HR 6, the 21st Century Cures Act, Title 2 “Development”
What is the Congress proposing in this new act?
In the previous SSCI HeLP Line, I discussed Title 1, “Discovery”, of the 21st Century Cures Act. This part of the Act invests in research by providing additional funding for the NIH. However, the Congress perceives that application of scientific research discoveries is not efficient enough to meet patient needs. Title 2 of the 21st Century Cures Act addresses that perception, requiring that the FDA streamline its processes to speed the pace of FDA reviews of new drugs and medical devices.
Currently, the FDA approves most new medications within 6-10 months, perhaps faster than other comparable regulatory bodies. The FDA approval process relies on data derived from pivotal clinical trials—the highest level of scientific evidence that demonstrates efficacy. Many believe that the FDA process is already efficient, given the complexity of the research and the high quality of scientific evidence required to establish benefit for innovative therapies. By requiring changes to the FDA’s current processes, an unintended consequence of the new 21 Century Cures Act may be an accentuation of the conflict between a desire for a speedier FDA review process and the need to demonstrate efficacy and safety with scientifically rigorous studies.
In addition to process improvements, the 21st Century Cures Act directs the FDA to develop procedures for use of data from other study designs and methods of data analysis. Specifically, the Act discusses clinical trial methodologies like adaptive trial designs and use of Bayesian analytical methods. These are robust designs and analytical methods, but other suggestions are not. For example, the 21 Century Cures Act directs the Secretary to develop programs to evaluate the use of “clinical experience” in the drug and device review process. Clinical investigators know that clinical experience alone rarely contributes key scientific evidence concerning efficacy. In addition, the Act suggests use of smaller or shorter-duration clinical trials, observational studies like case-control studies, and registries. All of these methods are much less rigorous than randomized clinical trials to establish efficacy and safety.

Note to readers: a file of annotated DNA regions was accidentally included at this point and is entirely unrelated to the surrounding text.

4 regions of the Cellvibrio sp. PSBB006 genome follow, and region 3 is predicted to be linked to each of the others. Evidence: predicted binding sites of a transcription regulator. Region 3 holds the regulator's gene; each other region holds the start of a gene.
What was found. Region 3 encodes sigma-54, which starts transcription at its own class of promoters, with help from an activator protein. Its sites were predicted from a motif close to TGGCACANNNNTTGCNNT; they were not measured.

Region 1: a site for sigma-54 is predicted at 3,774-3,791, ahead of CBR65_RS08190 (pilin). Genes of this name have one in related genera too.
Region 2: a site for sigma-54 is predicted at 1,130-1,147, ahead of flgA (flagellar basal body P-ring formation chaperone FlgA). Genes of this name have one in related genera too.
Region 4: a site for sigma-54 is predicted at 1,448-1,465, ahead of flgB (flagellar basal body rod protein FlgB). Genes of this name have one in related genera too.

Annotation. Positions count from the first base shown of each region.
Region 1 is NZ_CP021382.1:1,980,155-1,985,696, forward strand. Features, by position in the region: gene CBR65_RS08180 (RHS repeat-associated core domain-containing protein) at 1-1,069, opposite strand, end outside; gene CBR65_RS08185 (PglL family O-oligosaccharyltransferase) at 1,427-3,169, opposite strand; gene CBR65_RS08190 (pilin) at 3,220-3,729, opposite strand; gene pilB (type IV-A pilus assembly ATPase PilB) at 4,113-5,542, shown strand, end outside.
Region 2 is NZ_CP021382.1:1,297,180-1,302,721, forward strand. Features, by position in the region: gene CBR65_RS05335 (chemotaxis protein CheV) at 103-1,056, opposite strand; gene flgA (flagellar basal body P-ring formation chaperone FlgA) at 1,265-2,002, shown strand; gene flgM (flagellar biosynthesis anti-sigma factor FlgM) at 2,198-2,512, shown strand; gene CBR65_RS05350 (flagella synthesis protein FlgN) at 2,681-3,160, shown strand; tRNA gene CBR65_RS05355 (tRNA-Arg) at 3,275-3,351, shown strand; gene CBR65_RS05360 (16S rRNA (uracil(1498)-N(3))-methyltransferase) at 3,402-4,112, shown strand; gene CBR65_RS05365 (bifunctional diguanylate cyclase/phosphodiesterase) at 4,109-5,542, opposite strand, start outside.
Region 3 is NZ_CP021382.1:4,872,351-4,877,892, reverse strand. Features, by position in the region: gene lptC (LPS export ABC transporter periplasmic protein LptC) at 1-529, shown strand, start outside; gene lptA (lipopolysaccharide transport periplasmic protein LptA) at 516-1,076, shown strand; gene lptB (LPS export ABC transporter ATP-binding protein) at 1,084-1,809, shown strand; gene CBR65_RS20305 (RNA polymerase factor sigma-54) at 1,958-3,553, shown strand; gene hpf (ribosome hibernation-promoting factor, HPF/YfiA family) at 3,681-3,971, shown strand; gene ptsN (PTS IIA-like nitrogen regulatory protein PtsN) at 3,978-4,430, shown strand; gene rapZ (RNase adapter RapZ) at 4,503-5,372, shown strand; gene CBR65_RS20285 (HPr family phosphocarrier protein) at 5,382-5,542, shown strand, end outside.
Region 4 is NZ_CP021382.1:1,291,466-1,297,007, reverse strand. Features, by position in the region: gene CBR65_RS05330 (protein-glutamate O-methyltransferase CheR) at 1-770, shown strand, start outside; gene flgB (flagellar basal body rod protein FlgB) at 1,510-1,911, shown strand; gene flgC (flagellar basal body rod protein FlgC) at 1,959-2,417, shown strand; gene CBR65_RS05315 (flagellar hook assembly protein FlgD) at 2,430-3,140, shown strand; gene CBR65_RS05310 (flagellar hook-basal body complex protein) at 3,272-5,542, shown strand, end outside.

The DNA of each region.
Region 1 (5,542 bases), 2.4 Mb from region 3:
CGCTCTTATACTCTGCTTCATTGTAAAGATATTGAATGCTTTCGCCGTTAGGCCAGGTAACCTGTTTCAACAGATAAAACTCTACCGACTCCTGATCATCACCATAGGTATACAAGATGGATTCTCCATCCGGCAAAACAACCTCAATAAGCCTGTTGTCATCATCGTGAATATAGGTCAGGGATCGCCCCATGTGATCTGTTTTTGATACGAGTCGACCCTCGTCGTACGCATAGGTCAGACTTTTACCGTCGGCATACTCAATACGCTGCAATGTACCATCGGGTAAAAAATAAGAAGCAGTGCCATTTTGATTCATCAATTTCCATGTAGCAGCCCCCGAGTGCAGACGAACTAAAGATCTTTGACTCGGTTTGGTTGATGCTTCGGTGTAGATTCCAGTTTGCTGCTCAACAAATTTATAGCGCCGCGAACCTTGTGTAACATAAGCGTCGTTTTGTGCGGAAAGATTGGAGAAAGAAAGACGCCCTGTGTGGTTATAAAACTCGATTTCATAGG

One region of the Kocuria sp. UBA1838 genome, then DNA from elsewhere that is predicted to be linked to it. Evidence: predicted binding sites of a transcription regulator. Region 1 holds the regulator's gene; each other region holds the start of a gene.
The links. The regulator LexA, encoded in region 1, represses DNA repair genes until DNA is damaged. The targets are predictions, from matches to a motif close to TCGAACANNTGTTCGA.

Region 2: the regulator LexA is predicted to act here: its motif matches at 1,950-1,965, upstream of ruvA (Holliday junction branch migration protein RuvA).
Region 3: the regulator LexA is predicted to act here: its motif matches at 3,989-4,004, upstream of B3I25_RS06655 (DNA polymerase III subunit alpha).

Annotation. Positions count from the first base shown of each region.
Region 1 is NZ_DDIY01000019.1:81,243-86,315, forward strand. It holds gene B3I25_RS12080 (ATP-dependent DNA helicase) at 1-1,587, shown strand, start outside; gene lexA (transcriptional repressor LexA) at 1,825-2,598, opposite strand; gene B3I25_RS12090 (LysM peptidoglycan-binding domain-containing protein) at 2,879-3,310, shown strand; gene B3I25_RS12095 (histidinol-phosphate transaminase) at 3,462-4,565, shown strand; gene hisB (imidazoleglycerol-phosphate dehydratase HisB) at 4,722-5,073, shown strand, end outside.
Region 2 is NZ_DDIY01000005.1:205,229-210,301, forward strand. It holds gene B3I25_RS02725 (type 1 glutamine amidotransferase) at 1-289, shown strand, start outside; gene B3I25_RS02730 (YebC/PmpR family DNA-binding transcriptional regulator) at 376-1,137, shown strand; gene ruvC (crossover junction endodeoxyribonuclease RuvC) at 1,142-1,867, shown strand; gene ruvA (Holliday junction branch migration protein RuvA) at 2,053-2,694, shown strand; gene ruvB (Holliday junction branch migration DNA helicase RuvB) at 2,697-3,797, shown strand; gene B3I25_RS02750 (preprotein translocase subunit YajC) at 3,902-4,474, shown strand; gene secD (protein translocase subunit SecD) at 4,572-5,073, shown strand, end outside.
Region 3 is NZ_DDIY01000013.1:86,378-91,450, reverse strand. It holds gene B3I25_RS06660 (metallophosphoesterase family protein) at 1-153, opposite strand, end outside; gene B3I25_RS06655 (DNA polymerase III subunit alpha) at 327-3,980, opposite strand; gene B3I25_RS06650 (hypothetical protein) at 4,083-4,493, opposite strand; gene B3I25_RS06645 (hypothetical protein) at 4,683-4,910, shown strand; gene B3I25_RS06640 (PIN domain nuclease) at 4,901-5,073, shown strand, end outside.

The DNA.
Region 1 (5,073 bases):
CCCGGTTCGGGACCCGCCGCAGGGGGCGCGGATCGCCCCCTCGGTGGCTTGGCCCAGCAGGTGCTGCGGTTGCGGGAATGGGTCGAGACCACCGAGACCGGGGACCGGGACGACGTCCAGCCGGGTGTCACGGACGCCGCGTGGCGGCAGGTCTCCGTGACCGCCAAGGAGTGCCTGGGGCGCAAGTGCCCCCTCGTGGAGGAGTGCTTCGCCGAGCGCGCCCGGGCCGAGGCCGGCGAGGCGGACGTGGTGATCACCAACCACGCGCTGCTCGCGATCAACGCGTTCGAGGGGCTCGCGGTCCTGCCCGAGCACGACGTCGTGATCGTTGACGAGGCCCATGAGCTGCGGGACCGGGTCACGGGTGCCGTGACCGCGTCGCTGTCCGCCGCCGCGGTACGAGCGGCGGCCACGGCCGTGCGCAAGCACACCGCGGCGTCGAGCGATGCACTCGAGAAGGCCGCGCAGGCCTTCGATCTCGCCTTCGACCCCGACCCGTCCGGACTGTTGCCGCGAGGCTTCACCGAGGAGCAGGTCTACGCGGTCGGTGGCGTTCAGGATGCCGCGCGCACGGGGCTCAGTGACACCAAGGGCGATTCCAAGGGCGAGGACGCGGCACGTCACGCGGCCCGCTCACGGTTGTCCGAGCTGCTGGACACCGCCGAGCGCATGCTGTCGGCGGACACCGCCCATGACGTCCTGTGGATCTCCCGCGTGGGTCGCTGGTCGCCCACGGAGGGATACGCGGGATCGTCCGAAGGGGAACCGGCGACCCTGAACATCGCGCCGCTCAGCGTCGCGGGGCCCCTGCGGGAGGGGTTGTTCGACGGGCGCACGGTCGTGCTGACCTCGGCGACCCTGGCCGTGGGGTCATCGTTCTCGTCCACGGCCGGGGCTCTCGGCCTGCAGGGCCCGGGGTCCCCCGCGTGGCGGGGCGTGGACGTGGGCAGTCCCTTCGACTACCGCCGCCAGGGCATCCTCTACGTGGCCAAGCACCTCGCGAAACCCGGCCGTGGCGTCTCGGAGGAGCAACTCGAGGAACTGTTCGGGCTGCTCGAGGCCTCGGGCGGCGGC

The bill also encourages the FDA to rely more on biomarkers and intermediate, surrogate measures rather than actual clinical end-points when assessing efficacy of both drugs and devises. However, improvement in intermediate variables does not always translate to improved patient outcomes. For example, a treatment may show positive preliminary results by reducing tumor size but does not lead to improved patient survival. In this case, improvement in a surrogate variable does not establish efficacy because it does not improve patient outcomes.
Under the Subtitle, “Streamline Clinical Trials”, the Act enumerates alterations of waivers for informed consent to patient volunteers in clinical trials. They offer a new exception when clinical testing poses “no more than minimal risk”. This exception concerns some physicians and scientists given the vagueness in defining “minimal risk”. Perhaps this exception is offered to facilitate comparative effectiveness trials where the competing treatments are already FDA approved drugs and devices with known risks and adverse effects.
Title 2 “Development” specifies 15 subtitles and other topics that deal extensively with review processes and decision-making at the FDA. For additional information about these other issues go to http://energycommerce.house.gov/cures
Also see J Avorn, AS Kesselheim. The 21st Century Cures Act: Will it take us back in time? New Eng J Med 2015; 372: 2473-2475.
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